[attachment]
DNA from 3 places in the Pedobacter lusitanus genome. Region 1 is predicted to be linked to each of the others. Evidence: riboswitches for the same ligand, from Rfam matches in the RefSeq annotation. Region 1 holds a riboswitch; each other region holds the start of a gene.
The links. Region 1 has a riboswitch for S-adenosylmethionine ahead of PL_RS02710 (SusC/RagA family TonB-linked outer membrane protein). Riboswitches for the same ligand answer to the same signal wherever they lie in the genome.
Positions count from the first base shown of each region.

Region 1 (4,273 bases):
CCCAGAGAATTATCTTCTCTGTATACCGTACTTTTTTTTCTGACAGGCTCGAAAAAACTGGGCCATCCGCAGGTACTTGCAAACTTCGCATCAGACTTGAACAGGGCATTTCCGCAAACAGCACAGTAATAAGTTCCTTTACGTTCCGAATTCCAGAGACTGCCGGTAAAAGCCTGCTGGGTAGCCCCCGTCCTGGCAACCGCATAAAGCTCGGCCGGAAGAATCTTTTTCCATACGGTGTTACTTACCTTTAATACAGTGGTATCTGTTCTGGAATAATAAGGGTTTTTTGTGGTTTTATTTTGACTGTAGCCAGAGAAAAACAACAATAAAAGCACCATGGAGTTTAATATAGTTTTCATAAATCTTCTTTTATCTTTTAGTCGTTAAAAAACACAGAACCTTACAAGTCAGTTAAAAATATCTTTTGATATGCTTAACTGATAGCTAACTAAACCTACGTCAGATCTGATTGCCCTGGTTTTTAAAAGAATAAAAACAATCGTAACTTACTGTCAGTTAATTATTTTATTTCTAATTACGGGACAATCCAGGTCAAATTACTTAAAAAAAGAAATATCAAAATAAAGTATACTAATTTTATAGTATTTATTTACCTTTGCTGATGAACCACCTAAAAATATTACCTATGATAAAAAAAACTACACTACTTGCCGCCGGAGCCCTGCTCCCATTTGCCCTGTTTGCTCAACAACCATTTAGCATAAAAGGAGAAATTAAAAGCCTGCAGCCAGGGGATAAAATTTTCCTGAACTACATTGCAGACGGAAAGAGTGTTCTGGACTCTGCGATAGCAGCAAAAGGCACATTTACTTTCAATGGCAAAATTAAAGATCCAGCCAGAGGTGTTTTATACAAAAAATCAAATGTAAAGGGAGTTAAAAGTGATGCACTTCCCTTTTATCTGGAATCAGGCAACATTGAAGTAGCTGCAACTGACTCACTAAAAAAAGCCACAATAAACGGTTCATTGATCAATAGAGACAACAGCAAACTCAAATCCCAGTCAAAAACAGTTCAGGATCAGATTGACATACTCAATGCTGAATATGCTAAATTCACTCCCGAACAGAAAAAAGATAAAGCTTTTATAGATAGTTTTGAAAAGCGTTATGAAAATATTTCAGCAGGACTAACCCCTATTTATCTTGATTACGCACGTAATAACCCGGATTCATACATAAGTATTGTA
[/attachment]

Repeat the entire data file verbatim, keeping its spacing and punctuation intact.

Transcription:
DNA from 3 places in the Pedobacter lusitanus genome. Region 1 is predicted to be linked to each of the others. Evidence: riboswitches for the same ligand, from Rfam matches in the RefSeq annotation. Region 1 holds a riboswitch; each other region holds the start of a gene.
The links. Region 1 has a riboswitch for S-adenosylmethionine ahead of PL_RS02710 (SusC/RagA family TonB-linked outer membrane protein). Riboswitches for the same ligand answer to the same signal wherever they lie in the genome.
Positions count from the first base shown of each region.

Region 1 (4,273 bases):
CCCAGAGAATTATCTTCTCTGTATACCGTACTTTTTTTTCTGACAGGCTCGAAAAAACTGGGCCATCCGCAGGTACTTGCAAACTTCGCATCAGACTTGAACAGGGCATTTCCGCAAACAGCACAGTAATAAGTTCCTTTACGTTCCGAATTCCAGAGACTGCCGGTAAAAGCCTGCTGGGTAGCCCCCGTCCTGGCAACCGCATAAAGCTCGGCCGGAAGAATCTTTTTCCATACGGTGTTACTTACCTTTAATACAGTGGTATCTGTTCTGGAATAATAAGGGTTTTTTGTGGTTTTATTTTGACTGTAGCCAGAGAAAAACAACAATAAAAGCACCATGGAGTTTAATATAGTTTTCATAAATCTTCTTTTATCTTTTAGTCGTTAAAAAACACAGAACCTTACAAGTCAGTTAAAAATATCTTTTGATATGCTTAACTGATAGCTAACTAAACCTACGTCAGATCTGATTGCCCTGGTTTTTAAAAGAATAAAAACAATCGTAACTTACTGTCAGTTAATTATTTTATTTCTAATTACGGGACAATCCAGGTCAAATTACTTAAAAAAAGAAATATCAAAATAAAGTATACTAATTTTATAGTATTTATTTACCTTTGCTGATGAACCACCTAAAAATATTACCTATGATAAAAAAAACTACACTACTTGCCGCCGGAGCCCTGCTCCCATTTGCCCTGTTTGCTCAACAACCATTTAGCATAAAAGGAGAAATTAAAAGCCTGCAGCCAGGGGATAAAATTTTCCTGAACTACATTGCAGACGGAAAGAGTGTTCTGGACTCTGCGATAGCAGCAAAAGGCACATTTACTTTCAATGGCAAAATTAAAGATCCAGCCAGAGGTGTTTTATACAAAAAATCAAATGTAAAGGGAGTTAAAAGTGATGCACTTCCCTTTTATCTGGAATCAGGCAACATTGAAGTAGCTGCAACTGACTCACTAAAAAAAGCCACAATAAACGGTTCATTGATCAATAGAGACAACAGCAAACTCAAATCCCAGTCAAAAACAGTTCAGGATCAGATTGACATACTCAATGCTGAATATGCTAAATTCACTCCCGAACAGAAAAAAGATAAAGCTTTTATAGATAGTTTTGAAAAGCGTTATGAAAATATTTCAGCAGGACTAACCCCTATTTATCTTGATTACGCACGTAATAACCCGGATTCATACATAAGTATTGTA